Having said that, rumor has it that "writer"/director Kerry Conran's next project may be the film adaptation of Edgar Rice Burroughs' A Princess of Mars. That, I'd love to see. Clearly the man has a keen visual sense; hook that up with a real story and you could have something that truly is great. Shame that Sky Captain isn't quite there yet.

Oh, and here's another thing that irritates me. Most of the reviews I've see of Sky Captain agree that it's visually beautiful, that the filmmaking technology is fascinating, shame about the story and characters, but that's almost forgivable. And that's exactly the same complaint people have about the recent Star Wars movies, but those get branded things like "Worst movie of the Millennium," (Film Threat magazine's comment about The Phantom Menace). So why is Kerry Conran granted forgiveness, but not George Lucas? Please.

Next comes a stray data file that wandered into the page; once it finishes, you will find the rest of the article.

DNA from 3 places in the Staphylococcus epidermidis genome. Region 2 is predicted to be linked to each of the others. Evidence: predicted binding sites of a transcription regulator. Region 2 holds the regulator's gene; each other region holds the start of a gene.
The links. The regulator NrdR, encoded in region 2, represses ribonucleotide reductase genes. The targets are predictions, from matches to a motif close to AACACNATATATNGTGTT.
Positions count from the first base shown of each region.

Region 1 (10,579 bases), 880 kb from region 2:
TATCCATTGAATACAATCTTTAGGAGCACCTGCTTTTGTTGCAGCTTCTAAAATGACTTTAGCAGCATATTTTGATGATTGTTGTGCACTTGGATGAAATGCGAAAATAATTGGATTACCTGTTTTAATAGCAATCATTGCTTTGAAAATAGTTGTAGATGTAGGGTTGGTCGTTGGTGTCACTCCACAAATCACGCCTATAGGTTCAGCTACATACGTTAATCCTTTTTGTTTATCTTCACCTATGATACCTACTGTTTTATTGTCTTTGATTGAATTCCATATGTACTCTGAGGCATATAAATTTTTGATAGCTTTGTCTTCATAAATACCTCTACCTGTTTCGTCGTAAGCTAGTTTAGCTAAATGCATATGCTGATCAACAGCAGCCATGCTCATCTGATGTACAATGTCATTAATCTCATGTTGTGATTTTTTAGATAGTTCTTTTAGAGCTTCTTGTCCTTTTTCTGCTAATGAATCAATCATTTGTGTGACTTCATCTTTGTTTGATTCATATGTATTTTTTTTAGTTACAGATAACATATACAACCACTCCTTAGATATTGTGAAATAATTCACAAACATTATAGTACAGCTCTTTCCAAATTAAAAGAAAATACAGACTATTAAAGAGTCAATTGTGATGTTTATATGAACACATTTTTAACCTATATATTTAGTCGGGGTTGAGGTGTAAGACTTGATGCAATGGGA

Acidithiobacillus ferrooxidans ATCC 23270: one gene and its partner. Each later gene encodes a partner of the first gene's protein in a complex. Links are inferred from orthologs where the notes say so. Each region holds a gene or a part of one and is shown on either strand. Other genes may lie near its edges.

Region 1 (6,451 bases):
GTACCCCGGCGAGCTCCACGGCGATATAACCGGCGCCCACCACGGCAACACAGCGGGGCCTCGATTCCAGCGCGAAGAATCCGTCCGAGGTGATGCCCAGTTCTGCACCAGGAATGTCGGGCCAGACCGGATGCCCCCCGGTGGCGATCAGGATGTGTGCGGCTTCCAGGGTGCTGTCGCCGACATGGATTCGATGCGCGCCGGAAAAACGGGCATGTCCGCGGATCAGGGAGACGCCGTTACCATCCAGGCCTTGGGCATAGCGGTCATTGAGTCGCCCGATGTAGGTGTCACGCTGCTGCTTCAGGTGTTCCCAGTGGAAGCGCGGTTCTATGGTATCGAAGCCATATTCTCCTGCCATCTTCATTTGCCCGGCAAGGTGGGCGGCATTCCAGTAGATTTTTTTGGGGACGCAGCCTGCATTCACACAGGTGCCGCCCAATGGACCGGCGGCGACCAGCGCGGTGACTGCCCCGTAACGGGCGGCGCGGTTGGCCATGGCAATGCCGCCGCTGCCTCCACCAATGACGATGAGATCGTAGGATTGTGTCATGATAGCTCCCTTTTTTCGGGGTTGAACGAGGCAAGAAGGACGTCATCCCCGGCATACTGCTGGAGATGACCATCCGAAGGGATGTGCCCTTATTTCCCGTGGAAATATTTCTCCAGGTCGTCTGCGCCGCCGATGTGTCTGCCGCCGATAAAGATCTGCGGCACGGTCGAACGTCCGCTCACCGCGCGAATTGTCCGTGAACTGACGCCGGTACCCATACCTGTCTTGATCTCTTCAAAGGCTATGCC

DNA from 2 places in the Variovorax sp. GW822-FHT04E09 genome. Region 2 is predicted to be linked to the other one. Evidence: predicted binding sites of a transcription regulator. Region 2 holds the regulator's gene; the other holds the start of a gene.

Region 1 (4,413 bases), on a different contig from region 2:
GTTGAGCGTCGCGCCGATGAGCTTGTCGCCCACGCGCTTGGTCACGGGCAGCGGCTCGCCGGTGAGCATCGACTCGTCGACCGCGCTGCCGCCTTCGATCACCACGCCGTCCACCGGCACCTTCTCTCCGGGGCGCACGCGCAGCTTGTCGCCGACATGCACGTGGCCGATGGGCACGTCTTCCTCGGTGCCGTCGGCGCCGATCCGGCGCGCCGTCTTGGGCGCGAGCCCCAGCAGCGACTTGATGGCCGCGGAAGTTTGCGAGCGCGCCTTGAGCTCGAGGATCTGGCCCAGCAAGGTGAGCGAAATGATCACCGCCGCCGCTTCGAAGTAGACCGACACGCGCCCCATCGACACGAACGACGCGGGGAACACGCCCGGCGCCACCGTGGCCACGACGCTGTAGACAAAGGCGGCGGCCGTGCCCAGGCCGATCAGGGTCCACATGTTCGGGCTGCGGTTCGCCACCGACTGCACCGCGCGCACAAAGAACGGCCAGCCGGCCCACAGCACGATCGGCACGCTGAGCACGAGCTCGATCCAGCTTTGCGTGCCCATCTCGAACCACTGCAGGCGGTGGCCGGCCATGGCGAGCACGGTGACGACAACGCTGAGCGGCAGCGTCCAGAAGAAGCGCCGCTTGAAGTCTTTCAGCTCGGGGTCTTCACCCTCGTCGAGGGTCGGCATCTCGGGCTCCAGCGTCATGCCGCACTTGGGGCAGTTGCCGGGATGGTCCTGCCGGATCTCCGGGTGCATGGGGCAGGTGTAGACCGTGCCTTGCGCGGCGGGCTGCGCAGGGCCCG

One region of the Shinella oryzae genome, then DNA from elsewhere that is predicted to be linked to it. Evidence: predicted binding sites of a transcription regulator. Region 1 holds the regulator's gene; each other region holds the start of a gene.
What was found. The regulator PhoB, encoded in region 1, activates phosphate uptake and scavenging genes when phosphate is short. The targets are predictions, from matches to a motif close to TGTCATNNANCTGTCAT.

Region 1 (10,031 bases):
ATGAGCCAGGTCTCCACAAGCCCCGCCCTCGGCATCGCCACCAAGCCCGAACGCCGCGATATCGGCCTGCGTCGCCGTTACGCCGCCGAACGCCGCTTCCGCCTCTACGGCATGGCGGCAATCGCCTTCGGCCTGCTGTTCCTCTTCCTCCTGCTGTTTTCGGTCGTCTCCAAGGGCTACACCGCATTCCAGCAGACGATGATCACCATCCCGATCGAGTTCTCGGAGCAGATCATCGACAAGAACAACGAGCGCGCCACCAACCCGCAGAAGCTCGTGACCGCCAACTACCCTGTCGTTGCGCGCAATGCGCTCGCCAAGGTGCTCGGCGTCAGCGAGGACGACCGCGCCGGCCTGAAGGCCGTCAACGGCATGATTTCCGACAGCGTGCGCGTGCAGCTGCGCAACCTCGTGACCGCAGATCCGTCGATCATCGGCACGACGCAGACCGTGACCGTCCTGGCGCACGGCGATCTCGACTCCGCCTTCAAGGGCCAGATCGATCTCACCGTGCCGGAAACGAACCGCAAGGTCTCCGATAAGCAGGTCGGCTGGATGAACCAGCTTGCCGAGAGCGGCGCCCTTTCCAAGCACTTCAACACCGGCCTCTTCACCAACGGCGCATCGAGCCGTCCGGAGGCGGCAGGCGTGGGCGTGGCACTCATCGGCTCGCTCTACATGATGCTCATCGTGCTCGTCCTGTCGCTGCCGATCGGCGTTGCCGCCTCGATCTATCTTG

Friday, September 24, 2004

Started my new job at the Green Valley branch on Wednesday, and getting used to the new situation and commute has thrown me off a bit, hence the uneven postings schedule this week. I've seen new TV shows, just haven't had a chance to write about them yet.

As far as the job, it's okay. The commute is about an hour long, which is a pain. However, that's taking the 215, which goes around the city. I could take the more direct route along the freeways, but those are always clogged up with traffic, and would probably take just as long. More importantly, for my well-being, while the drive may be longer, I'm moving constantly at a faster speed, and that just feels less frustrating. The drive doesn't feel like an hour at all. A new car is a definite must, however. I've shifted my interest from a hybrid Accord to a hybrid Civic, just for the size. Need to get out to a Honda dealer and actually check them out. Since that would involved getting out of the house, I'm a bit wary, but it'll have to be done.